For the first time in nearly five years, Michael Jackson released an album yesterday. Sales in the Washington area were:

(A) So strong that record stores sold half of their stock and noticed that every other customer left with a "Bad" album, compact disc or cassette.

(B) So weak that record-store clerks listened to customers mock a life-size poster of Jackson and answered more calls about REM's new album, also released yesterday.

(C) All of the above.

The correct answer is (C).

Michael Jackson's album resembled Michael Jackson yesterday: entirely unpredictable.

"I thought we'd get about a billion phone calls," said Kenny Wasley of Waxie Maxie's Records in Alexandria. "But we didn't get that many at all."

Wasley said a life-size poster of Jackson -- adorned in black leather and doused with heavy makeup -- stood at the entrance of the store, but proved not much of a draw.

"We had people of all races coming in here, making fun of the way he looks," Wasley said. "They were being pretty cruel. Some guy said he thought Jackson was trying to look more like his sister, he had so much makeup on."

Mike Henry, manager of Kemp Mill Records at Iverson Mall in Marlow Heights, said he expected at least a dozen "Bad" customers to be lined up waiting for the store to open, just as some Beatles fans were when the Beatles' compact discs were released earlier this summer.

"I don't know what happened; I thought they'd be here waiting," Henry said, "but it was still a busy day. It seemed like every other person left with the album. It wound up being real strong."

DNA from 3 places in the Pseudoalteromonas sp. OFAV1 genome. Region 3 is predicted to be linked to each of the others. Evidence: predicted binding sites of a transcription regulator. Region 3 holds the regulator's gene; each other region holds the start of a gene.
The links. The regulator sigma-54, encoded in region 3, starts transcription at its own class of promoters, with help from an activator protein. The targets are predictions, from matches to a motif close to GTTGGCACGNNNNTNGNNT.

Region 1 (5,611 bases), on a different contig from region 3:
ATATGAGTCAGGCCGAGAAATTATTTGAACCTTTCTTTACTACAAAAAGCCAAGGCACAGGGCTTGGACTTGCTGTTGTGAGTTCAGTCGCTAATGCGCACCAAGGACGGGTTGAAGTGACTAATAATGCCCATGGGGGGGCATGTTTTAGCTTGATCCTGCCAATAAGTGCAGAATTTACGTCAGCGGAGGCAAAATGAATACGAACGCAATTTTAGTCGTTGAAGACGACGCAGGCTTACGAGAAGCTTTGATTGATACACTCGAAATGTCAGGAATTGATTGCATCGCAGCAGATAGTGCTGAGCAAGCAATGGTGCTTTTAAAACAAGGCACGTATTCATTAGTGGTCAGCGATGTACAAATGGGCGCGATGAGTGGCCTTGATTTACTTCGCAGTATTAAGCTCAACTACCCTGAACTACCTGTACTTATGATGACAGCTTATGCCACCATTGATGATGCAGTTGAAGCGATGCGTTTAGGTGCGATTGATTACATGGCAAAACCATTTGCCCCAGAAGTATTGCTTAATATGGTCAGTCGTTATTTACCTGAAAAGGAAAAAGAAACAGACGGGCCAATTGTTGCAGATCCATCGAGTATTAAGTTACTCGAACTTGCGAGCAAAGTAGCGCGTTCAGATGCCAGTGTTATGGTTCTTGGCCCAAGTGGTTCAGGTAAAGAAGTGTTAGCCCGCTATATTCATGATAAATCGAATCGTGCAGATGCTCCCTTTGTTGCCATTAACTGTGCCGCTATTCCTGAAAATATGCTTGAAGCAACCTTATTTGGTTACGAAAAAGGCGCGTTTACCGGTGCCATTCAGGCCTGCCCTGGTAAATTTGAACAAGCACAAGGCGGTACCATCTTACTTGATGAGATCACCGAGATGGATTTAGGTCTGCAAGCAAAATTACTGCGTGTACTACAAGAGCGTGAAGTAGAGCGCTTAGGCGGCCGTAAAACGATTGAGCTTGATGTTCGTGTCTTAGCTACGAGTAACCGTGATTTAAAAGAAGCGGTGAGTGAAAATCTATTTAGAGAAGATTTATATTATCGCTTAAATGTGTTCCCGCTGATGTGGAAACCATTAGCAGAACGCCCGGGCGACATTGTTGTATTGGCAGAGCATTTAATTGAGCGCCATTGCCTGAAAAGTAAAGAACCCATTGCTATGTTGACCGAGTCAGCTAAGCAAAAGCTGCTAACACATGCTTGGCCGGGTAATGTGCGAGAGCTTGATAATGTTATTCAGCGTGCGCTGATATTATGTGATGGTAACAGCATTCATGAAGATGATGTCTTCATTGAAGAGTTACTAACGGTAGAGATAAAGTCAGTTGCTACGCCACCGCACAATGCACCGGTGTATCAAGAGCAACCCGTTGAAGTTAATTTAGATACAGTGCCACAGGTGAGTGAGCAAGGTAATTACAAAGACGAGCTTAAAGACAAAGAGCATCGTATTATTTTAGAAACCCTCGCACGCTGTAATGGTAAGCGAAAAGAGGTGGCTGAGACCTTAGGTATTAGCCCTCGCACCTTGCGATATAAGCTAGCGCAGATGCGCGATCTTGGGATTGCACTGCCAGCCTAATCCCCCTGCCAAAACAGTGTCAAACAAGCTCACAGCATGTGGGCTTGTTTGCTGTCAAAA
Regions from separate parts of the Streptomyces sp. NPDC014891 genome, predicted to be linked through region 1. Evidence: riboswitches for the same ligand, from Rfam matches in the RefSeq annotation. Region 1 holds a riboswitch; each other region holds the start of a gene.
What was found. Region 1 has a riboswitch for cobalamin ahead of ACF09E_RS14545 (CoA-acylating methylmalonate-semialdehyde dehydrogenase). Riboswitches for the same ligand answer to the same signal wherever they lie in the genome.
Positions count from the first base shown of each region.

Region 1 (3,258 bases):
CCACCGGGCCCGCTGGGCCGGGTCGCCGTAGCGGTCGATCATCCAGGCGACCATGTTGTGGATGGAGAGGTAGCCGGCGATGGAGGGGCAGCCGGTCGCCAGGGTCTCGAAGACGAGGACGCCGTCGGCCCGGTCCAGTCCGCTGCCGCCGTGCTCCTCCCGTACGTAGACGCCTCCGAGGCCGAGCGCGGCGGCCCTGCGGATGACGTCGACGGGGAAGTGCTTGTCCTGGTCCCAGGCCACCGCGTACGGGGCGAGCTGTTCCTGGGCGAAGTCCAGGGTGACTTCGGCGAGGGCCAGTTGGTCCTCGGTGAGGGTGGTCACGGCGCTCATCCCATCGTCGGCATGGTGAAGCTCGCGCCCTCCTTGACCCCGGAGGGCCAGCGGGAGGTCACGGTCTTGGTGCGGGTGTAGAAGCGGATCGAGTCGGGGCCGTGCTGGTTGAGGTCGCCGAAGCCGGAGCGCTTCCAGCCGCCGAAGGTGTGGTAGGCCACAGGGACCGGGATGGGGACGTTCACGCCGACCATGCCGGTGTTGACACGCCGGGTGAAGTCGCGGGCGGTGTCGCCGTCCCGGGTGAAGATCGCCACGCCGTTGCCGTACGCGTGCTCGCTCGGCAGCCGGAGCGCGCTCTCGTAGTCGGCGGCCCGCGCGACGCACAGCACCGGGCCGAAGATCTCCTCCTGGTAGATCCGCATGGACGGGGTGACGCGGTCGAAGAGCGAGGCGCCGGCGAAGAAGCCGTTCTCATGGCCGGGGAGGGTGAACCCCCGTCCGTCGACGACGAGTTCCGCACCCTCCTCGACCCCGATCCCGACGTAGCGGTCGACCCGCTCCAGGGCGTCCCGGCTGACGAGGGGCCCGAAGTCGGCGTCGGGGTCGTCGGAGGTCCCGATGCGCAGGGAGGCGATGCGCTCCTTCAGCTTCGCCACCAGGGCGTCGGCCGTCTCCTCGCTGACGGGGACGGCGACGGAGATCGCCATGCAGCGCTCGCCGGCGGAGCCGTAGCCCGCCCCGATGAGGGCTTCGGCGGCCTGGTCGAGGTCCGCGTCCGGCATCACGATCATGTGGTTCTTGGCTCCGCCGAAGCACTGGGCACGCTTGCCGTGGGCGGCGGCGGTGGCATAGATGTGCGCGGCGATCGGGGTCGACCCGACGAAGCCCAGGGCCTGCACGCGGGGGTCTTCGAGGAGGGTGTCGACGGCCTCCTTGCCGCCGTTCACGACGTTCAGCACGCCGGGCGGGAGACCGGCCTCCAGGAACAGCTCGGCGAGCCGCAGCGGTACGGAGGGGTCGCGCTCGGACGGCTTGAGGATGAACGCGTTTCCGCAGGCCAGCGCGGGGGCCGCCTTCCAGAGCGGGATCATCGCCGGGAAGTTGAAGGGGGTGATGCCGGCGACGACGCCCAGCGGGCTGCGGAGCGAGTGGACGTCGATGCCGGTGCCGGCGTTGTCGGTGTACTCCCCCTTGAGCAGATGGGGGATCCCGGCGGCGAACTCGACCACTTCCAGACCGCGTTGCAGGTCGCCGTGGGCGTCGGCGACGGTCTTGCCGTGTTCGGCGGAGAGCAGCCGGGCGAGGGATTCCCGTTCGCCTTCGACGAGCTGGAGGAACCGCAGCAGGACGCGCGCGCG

Jackson's last album, "Thriller," sold an unprecedented 38 million copies worldwide, 20 million of those in the United States. Anticipating a similar sale for "Bad," record stores have purchased huge stocks of the albums, cassettes and compact discs.

"I think it's in the category of 'Top Five Ever' for presale purchases," said Howard Appelbaum, vice president of Kemp Mill Records, which has 29 stores in metropolitan Washington. "I've bought as much stock for this album as for any other I can remember."

Still, Jackson's five-year sabbatical between albums, coupled with his highly publicized, unusual life style -- collecting llamas, sleeping in plastic oxygenated bubbles, offering millions for the Elephant Man's remains, etc. -- has caused some record-store executives to think twice before pronouncing great expectations.

"To be honest, I'm a little leery of the record," said Kenny Dobin, album and cassette buyer for Waxie Maxie's Records. "Has he become too strange to sell? I still wonder about that."

"We expect huge sales, but we're not certain," Appelbaum said. "A lot of people look at him differently now. He's not so cool anymore in many people's minds. And you hear him being made fun of a lot. But I think this music will speak for itself. It's strong, and I'll think it will wind up selling big."

At Douglas Records on F Street, that was instantly the case. Store manager Kenneth Davis said more than 50 albums were sold in one hour, and more than half of his 420-album supply was gone by the end of the day.

"It's been just tremendous in here," Davis said. "And the phone hasn't stopped ringing, with people asking 'Is Michael's album there yet?' "

The "Bad" supply did not arrive at Tower Records on Pennsylvania Avenue until 2 p.m., and within two hours at least 100 albums were sold as television camera crews filmed the brisk buying.

"They're grabbing them as fast as we can put them out," said Chip Tennille, a store clerk. "But it's not been a mad rush. Actually, we got the same amount of calls for REM's new album 'Document' as we got for 'Bad.' So who knows what's going on?"